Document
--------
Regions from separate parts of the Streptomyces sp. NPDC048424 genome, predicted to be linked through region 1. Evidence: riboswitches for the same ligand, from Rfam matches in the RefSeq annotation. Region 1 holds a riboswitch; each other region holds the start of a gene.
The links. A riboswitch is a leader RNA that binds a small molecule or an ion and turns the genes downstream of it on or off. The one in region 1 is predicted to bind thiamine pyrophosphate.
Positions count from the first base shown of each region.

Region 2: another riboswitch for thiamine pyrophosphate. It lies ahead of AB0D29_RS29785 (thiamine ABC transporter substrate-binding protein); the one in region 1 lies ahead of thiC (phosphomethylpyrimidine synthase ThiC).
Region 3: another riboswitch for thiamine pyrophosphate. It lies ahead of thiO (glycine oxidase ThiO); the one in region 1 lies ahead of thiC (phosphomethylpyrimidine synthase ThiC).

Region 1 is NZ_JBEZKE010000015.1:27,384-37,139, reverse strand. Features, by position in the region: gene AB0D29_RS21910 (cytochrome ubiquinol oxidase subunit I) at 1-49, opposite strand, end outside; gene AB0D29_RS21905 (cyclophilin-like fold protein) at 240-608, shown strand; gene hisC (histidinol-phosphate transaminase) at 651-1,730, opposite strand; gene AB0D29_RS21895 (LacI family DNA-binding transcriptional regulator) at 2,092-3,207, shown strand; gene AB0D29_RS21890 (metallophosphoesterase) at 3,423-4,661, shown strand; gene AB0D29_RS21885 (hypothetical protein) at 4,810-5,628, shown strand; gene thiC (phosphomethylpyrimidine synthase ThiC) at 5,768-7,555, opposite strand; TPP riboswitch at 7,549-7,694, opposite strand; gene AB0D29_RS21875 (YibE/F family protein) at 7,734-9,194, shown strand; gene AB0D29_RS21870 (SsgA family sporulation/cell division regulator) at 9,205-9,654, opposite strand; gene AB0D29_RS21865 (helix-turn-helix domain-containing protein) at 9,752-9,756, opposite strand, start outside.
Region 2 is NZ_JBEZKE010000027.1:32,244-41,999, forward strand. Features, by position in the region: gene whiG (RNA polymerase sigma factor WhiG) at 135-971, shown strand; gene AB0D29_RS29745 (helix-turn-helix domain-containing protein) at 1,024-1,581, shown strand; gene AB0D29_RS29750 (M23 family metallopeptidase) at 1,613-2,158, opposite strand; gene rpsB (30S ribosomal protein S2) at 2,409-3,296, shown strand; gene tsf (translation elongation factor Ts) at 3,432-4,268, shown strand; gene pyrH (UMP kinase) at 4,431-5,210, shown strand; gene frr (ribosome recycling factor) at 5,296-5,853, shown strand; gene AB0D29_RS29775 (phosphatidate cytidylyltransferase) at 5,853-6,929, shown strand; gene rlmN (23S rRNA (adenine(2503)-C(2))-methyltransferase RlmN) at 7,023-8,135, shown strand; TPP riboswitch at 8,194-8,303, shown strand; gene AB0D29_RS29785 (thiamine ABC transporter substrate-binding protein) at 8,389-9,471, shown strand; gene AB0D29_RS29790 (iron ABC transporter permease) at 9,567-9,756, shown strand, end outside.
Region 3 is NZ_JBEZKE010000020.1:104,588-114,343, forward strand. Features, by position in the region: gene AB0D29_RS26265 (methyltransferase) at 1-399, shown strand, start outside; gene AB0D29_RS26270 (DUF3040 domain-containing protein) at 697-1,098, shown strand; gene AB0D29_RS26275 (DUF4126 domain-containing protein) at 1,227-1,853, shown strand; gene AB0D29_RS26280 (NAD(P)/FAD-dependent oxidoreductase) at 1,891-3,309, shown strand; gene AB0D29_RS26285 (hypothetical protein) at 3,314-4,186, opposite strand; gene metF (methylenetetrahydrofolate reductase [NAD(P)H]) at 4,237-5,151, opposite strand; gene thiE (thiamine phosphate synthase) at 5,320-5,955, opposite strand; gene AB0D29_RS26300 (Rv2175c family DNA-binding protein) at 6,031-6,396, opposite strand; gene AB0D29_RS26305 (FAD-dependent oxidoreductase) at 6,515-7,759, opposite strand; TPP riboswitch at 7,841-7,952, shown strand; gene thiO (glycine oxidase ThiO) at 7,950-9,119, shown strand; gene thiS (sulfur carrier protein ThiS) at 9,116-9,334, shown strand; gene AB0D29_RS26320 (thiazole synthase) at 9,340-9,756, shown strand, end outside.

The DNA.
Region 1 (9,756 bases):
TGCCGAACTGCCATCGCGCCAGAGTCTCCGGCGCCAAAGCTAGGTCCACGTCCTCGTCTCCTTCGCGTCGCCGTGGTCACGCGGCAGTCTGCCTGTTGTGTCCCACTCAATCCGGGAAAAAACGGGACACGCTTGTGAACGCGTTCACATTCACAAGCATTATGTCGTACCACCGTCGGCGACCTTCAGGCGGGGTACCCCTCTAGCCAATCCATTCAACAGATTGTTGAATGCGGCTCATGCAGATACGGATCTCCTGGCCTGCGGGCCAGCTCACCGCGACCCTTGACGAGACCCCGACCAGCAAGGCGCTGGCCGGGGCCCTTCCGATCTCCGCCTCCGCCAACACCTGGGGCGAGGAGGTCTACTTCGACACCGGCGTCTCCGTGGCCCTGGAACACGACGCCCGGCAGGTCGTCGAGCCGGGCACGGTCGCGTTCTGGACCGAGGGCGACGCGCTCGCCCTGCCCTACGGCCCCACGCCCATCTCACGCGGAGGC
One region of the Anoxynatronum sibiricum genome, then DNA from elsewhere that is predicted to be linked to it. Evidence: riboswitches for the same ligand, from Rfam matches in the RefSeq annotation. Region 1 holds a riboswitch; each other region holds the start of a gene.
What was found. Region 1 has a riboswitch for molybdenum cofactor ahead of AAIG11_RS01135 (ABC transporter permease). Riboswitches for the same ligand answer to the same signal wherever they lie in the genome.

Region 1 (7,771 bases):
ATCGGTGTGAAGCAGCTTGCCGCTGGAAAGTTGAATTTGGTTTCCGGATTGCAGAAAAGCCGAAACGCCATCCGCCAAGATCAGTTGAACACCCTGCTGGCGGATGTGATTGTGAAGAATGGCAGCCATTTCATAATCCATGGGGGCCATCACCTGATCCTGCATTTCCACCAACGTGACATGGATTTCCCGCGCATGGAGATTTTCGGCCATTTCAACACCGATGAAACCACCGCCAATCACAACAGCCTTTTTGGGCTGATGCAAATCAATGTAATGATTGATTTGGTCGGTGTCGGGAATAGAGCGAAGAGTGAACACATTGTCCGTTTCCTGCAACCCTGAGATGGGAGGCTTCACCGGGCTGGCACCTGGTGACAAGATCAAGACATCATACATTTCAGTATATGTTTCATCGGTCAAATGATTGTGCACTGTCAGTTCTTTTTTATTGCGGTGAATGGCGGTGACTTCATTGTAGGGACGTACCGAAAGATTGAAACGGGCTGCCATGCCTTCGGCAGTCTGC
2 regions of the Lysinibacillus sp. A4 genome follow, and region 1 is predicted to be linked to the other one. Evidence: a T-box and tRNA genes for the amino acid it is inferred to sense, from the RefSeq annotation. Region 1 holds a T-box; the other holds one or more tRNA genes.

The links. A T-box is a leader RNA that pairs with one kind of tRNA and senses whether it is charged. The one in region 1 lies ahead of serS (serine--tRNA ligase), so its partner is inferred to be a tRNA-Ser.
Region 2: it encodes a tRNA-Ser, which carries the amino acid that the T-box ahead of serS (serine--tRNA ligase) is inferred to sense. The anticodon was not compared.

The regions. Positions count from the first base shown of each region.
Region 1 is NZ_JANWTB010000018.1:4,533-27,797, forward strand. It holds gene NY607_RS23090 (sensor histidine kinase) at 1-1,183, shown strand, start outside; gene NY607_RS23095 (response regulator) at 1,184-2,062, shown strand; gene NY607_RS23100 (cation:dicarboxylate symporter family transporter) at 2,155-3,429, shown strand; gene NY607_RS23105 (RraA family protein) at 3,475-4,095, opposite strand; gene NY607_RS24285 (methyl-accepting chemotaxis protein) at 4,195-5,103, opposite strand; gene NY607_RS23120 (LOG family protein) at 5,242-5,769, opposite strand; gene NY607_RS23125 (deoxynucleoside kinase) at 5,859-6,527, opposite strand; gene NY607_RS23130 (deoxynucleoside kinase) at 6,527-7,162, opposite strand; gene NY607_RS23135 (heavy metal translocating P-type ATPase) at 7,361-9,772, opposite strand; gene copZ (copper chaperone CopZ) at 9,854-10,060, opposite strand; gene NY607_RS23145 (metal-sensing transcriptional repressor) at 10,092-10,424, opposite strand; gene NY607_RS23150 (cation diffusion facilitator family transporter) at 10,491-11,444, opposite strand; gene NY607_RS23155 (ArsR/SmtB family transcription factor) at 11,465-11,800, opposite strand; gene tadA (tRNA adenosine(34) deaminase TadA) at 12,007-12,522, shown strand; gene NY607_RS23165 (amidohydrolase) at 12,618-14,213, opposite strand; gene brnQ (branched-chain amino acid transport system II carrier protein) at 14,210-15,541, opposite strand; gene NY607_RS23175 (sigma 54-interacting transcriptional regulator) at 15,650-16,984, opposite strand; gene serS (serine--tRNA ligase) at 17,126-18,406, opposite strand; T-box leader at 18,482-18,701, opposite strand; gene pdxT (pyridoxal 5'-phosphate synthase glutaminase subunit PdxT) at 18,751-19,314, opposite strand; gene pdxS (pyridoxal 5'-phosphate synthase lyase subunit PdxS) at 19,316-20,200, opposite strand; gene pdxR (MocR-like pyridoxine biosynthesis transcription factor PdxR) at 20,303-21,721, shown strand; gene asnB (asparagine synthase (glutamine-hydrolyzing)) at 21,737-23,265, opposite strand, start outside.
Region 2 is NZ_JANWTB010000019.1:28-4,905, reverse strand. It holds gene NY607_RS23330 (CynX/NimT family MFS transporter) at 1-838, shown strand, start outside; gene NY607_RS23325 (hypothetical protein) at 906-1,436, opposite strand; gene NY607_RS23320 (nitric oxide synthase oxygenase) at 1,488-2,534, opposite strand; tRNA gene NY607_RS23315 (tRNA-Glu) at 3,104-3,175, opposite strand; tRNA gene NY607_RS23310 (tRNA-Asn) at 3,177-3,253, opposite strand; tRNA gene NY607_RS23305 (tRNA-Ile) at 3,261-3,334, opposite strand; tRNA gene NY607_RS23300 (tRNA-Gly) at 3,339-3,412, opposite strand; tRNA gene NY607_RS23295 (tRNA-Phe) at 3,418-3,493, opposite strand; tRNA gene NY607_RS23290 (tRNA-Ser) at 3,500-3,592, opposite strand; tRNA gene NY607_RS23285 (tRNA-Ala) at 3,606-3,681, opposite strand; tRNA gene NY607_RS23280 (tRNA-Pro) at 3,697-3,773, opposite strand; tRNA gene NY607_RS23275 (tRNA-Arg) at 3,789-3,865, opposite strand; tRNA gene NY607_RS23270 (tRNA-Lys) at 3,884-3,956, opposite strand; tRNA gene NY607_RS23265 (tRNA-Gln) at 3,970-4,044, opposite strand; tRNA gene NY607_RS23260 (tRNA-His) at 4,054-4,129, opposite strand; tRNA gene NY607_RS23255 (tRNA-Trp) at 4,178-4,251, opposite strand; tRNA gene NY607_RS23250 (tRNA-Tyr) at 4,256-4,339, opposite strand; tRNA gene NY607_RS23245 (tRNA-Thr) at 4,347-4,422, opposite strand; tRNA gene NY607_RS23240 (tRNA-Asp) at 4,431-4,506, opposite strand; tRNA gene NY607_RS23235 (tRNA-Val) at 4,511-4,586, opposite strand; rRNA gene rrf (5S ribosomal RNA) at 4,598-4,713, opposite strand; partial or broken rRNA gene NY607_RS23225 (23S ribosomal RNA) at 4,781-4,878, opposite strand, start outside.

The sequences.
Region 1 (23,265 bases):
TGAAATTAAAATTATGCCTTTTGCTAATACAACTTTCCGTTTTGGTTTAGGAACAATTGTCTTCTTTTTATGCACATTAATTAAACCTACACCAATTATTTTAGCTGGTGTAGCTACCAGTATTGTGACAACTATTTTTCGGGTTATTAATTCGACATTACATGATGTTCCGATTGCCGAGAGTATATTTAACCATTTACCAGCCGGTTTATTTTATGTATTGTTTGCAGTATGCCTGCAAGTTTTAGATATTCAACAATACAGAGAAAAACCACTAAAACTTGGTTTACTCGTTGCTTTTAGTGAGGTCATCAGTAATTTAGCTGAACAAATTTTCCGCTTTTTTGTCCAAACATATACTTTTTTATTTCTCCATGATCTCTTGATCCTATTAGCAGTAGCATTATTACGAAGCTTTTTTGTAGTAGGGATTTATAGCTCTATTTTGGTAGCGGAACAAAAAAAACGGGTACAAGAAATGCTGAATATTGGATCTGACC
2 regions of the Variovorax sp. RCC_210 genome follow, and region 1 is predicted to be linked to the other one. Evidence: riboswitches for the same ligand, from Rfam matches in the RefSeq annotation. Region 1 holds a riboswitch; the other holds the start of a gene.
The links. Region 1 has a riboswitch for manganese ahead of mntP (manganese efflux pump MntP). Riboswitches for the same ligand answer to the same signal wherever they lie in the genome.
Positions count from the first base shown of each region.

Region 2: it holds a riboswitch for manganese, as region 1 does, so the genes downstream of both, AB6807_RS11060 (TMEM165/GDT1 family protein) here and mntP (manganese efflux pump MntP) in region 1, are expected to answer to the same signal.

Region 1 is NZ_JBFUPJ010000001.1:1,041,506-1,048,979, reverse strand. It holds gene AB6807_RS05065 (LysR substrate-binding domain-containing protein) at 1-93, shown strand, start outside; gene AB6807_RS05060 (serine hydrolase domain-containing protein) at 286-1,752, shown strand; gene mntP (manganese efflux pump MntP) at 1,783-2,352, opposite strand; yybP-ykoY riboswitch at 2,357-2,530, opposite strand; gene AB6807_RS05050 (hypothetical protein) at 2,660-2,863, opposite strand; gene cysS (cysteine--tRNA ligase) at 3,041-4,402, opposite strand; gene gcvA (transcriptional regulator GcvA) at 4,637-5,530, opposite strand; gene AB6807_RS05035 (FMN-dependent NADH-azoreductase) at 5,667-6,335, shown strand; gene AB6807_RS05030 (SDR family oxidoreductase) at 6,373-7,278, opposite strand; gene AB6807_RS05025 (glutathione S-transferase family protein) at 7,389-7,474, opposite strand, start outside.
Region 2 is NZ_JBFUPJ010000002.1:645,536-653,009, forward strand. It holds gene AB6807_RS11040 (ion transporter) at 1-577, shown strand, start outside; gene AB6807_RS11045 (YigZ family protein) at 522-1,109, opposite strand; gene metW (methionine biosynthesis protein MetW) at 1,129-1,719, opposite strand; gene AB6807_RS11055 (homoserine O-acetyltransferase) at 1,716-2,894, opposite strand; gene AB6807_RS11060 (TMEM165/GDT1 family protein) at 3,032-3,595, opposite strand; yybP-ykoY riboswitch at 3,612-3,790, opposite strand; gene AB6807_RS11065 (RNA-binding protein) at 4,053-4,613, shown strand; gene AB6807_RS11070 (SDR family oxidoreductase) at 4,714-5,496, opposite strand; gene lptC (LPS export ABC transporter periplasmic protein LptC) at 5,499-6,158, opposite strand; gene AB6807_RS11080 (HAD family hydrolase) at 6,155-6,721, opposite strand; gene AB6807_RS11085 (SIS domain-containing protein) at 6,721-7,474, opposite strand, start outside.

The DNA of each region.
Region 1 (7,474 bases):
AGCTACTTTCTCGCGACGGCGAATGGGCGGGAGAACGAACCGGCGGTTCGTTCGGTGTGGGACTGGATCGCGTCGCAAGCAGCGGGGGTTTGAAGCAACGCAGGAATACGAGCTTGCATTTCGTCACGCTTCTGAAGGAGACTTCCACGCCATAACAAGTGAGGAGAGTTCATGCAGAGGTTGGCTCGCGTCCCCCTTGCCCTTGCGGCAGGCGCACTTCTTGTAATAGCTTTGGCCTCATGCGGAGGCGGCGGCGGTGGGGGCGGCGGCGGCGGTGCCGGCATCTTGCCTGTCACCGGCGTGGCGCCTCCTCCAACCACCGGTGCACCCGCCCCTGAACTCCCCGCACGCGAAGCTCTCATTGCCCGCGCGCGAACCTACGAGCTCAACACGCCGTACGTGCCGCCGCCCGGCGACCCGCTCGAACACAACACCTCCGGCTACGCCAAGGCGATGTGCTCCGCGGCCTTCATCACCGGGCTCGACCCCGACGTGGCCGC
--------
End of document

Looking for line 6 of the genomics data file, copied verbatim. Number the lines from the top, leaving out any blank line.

Region 1 is NZ_JBEZKE010000015.1:27,384-37,139, reverse strand. Features, by position in the region: gene AB0D29_RS21910 (cytochrome ubiquinol oxidase subunit I) at 1-49, opposite strand, end outside; gene AB0D29_RS21905 (cyclophilin-like fold protein) at 240-608, shown strand; gene hisC (histidinol-phosphate transaminase) at 651-1,730, opposite strand; gene AB0D29_RS21895 (LacI family DNA-binding transcriptional regulator) at 2,092-3,207, shown strand; gene AB0D29_RS21890 (metallophosphoesterase) at 3,423-4,661, shown strand; gene AB0D29_RS21885 (hypothetical protein) at 4,810-5,628, shown strand; gene thiC (phosphomethylpyrimidine synthase ThiC) at 5,768-7,555, opposite strand; TPP riboswitch at 7,549-7,694, opposite strand; gene AB0D29_RS21875 (YibE/F family protein) at 7,734-9,194, shown strand; gene AB0D29_RS21870 (SsgA family sporulation/cell division regulator) at 9,205-9,654, opposite strand; gene AB0D29_RS21865 (helix-turn-helix domain-containing protein) at 9,752-9,756, opposite strand, start outside.